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P-80 Shooting Star
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Specifications

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fighter
one
Allison J-33
5,400 lbs.
8,420 lbs.
16,850 lbs.
6- .50 cal.
eight
2,000 lbs.
34' 5"
38' 9"
600 mph
4,600 fpm
1,200 miles
46,000 feet
1/8/44
1945






The P-80 Shooting Star, produced by Lockheed, was the first U.S. operational jet fighter. Its development has an interesting history. Although engineers at Lockheed looked into producing a jet fighter before the start of World War II, the lack of engines with enough power and sufficient reliability caused them to shelve the project. In 1943 the development of the P-80 Shooting Star became possible with the advent of a jet engine with sufficient reliability and power to propel an aircraft. It was developed in Great Britain.

Lockheed built their first jet fighter prototype of the P-80 Shooting Star around the British engine less than five months after obtaining it. It took several more months to overcome engine reliability issues. The P-80 Shooting Star prototype took to the sky in January of 1944.

However, although the engine produced enough thrust to power the aircraft, lack of reliability was still a serious factor. Eventually General Electric developed a turbojet engine that was suitable for the first production aircraft. During early testing, it propelled the P-80 Shooting Star at speeds of over 500 mph. That was faster than all propeller driven aircraft and early British jet aircraft of the time.

The production P-80 Shooting Star was deployed to Italy in small numbers just prior to the end of World War II. There were a total of 45 of the aircraft deployed when the war ended. None saw action.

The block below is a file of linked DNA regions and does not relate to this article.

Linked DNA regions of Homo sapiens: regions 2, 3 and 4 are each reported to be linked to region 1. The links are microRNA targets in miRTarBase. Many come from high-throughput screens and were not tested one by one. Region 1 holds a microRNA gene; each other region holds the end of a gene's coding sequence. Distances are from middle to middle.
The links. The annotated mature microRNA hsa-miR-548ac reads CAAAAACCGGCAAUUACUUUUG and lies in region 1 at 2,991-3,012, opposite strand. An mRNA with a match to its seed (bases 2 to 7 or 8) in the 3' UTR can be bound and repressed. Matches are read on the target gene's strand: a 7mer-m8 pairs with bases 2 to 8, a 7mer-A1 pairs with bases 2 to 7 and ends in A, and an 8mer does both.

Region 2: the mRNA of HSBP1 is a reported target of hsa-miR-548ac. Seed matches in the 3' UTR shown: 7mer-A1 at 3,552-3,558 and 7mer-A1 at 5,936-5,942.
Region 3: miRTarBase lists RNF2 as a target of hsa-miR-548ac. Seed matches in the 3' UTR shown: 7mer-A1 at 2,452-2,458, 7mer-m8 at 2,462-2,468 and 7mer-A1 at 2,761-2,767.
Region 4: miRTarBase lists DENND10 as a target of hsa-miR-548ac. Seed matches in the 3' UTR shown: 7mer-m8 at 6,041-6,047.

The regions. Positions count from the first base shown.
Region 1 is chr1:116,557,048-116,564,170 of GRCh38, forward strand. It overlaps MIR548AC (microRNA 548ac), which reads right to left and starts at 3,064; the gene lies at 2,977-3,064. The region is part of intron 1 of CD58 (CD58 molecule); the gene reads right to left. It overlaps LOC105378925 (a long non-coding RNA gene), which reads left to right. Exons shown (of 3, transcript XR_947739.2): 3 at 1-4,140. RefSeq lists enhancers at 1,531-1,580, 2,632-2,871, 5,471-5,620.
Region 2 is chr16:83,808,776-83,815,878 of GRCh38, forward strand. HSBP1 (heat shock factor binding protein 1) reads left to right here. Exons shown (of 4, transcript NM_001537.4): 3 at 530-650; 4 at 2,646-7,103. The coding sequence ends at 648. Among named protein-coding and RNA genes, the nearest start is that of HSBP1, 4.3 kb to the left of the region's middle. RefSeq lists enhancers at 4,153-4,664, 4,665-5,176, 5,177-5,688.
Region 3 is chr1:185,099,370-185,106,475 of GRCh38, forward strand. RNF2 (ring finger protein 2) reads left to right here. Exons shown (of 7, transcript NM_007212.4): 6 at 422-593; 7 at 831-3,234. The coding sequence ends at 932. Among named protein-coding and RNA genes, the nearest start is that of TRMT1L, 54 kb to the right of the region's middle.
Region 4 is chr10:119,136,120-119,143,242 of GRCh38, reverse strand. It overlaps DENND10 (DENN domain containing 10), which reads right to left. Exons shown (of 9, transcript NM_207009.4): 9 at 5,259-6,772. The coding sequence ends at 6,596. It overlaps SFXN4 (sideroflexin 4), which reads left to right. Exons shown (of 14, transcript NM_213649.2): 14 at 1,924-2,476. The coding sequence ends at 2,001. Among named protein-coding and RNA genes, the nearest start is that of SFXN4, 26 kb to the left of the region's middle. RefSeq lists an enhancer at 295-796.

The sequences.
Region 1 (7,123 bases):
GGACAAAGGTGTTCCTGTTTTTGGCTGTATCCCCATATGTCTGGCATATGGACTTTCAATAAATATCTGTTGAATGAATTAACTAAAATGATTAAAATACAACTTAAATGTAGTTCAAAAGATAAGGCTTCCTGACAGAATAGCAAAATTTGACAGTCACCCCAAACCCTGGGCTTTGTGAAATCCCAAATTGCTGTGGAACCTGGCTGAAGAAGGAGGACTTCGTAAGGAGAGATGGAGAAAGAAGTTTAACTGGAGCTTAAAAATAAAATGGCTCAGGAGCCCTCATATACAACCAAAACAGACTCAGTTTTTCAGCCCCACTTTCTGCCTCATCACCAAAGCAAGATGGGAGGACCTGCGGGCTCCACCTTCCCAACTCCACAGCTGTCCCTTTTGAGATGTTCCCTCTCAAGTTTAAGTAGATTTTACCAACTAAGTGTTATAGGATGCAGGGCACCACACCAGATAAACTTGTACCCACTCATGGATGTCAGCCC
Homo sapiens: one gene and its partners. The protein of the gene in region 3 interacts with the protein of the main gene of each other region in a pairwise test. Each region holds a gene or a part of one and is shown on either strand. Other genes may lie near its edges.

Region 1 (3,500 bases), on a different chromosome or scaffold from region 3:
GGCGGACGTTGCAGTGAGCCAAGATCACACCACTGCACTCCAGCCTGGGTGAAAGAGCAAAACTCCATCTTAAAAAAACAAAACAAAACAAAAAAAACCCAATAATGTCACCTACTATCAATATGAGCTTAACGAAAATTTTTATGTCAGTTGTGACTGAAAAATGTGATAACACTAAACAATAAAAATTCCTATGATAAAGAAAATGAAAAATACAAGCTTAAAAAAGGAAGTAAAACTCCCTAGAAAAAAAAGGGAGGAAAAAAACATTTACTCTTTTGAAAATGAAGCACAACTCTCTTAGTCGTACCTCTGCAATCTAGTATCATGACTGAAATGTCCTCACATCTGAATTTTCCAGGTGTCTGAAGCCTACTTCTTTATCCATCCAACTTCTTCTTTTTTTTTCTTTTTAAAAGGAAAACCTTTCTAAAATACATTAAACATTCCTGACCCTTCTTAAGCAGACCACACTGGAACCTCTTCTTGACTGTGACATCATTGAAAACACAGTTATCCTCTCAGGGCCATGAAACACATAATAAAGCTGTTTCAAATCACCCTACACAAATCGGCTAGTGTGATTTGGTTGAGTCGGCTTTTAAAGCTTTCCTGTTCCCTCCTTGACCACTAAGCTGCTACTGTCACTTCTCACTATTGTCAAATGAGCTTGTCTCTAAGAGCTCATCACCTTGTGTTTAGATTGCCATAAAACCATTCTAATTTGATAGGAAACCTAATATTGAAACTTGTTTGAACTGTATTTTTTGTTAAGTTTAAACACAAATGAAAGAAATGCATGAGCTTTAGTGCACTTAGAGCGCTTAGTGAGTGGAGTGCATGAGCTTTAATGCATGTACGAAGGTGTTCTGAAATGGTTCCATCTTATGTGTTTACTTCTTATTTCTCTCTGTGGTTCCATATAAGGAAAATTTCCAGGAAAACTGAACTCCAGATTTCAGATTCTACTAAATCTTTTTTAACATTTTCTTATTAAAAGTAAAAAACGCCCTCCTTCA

In November of 1945 the first all-jet U.S. Air Force Squadron equipped with the P-80 Shooting Star, the 412th Fighter Group, was formed. They were stationed at March Field in California.

The first duties of the P-80 Shooting Star consisted of replacing propeller driven fighter aircraft, taking over their missions throughout the United States Air Force.

P-80 Shooting Star aircraft were used as escorts for cargo transport during the Berlin Air Lift in 1948. This was in response to Russian aircraft harassing allied aircraft on mercy missions delivering supplies.

P-80 Shooting Star aircraft were soon equipped with more powerful engines which enabled them to fly with more fuel and ordnance.

P-80 Shooting Star aircraft first saw combat during the Korean War flying with the 8th, 35th and 51st Fighter Groups. On June 27, 1950 four P-80 Shooting Star aircraft were credited with the downing of four North Korean ground attack propeller driven aircraft. On November 8, 1950 a P-80 Shooting Star was credited with the downing of a North Korean jet fighter in what may have been the first jet air-to-air combat.

Throughout its service life, the P-80 Shooting Star was upgraded and improved. It was equipped with more powerful engines, an ejection seat, and a canopy with explosive bolts for emergency bail-outs.

Eventually the P-80 Shooting Star was replaced in the air to air combat role by faster and more maneuverable jet aircraft. However they continued to be used as ground attack aircraft.

While the U.S.A.F. was the primary user of the 1,715 P-80 Shooting Star aircraft produced, its two T-33 seat trainer version was used by the U.S. Navy and the air forces of some 30 countries throughout the world into the 1990's. Over 6,500 of the trainer versions were produced.

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